hands, as the flames spread so rapidly that it was impossible to remove them from the buildings.
We left the place at 10 o'clock that night (21st) and bivouacked 4 miles from town until morning; reached here on the 23rd, in the afternoon; met the balance of the train of wagons sent to us 15 miles from this place on the 23rd at night.
My own and dilegerately planned by the enemy.
Respectfully, your obedient servant,
GEO. F. KENNEDY,
Captain, Commanding Post at Warsaw, Co. H. First Regiment N. Vols.
HDQRS. OF THE ARMY, ADJUTANT-GENERAL'S OFFICE,
Washington, November 25, 1861.
Major General H. W. HALLECK, U. S. Army,
Commanding Dept. of the Missouri, Saint Louis, Mo.:
SIR: In reply to your telegram of the 20th instant* the General-in-Chief desire you to give your views more fully as to the necessity of enforcing material law in your department, and, if your think the necessity is sufficiently pressing for such a step, to mention the names and address of the officers to whom you think the power should be given.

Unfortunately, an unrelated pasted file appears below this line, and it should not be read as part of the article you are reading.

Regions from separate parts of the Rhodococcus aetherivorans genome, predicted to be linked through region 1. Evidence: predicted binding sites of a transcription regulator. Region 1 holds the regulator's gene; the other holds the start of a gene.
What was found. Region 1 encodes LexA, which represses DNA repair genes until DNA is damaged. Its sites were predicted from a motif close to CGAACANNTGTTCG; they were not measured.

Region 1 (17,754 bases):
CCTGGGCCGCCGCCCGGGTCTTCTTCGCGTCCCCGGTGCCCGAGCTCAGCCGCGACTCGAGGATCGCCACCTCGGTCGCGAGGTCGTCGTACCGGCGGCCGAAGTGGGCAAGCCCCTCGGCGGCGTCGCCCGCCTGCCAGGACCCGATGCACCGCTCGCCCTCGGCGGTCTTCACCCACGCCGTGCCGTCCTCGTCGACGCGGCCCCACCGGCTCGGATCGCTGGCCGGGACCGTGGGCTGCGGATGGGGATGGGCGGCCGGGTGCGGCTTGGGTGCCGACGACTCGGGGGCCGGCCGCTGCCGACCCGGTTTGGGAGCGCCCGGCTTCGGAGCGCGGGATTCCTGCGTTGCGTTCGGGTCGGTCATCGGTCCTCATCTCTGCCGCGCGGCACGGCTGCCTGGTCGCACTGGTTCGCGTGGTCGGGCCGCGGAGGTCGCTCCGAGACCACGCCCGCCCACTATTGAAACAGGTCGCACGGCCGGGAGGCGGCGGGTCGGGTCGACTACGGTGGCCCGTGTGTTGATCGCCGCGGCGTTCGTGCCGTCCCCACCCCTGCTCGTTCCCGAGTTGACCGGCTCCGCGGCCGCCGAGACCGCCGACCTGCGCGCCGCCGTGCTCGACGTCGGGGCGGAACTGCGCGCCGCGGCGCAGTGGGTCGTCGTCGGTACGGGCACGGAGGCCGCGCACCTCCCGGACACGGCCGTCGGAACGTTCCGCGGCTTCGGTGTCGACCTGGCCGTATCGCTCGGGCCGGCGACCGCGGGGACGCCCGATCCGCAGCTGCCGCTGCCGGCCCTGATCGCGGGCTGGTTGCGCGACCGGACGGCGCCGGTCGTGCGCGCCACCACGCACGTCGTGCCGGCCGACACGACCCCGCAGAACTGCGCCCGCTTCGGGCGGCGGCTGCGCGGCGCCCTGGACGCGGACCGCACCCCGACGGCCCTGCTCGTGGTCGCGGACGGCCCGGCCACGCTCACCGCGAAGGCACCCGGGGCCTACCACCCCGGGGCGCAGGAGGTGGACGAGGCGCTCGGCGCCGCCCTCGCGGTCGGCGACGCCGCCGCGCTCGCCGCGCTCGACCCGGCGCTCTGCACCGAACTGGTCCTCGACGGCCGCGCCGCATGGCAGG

I am, sir, very respectfully, your obedient servant,
SYRACUSE, November 25, 1861.
Captain WILLIAM McMIDCHEAL,
The report of the approach of the rebel general in this direction is strongly confirmed this morning. I have sent out reliable scouts from here.
JEFF. C. DAVIS,
Acting Brigadier-General, Commanding Second Division.
HEADQUARTERS DEPARTMENT OF THE MISSOURI,
Saint Louis, November 25, 1861.
General THOMAS L. PRICE,
Jefferson City, Mo.:
All the forces under your command must be ready to resist an attack or to take the field should the rumors of the enemy's approach prove true.
H. W. HALLECK,
Jefferson City, Mo., November 25, 1861.
Major General H. W. HALLECK:
Nine hundred effective men at the post; two batteries and one cavalry company totally unarmed; fortifications incomplete; insufficiency
* See Appendix, p. 817.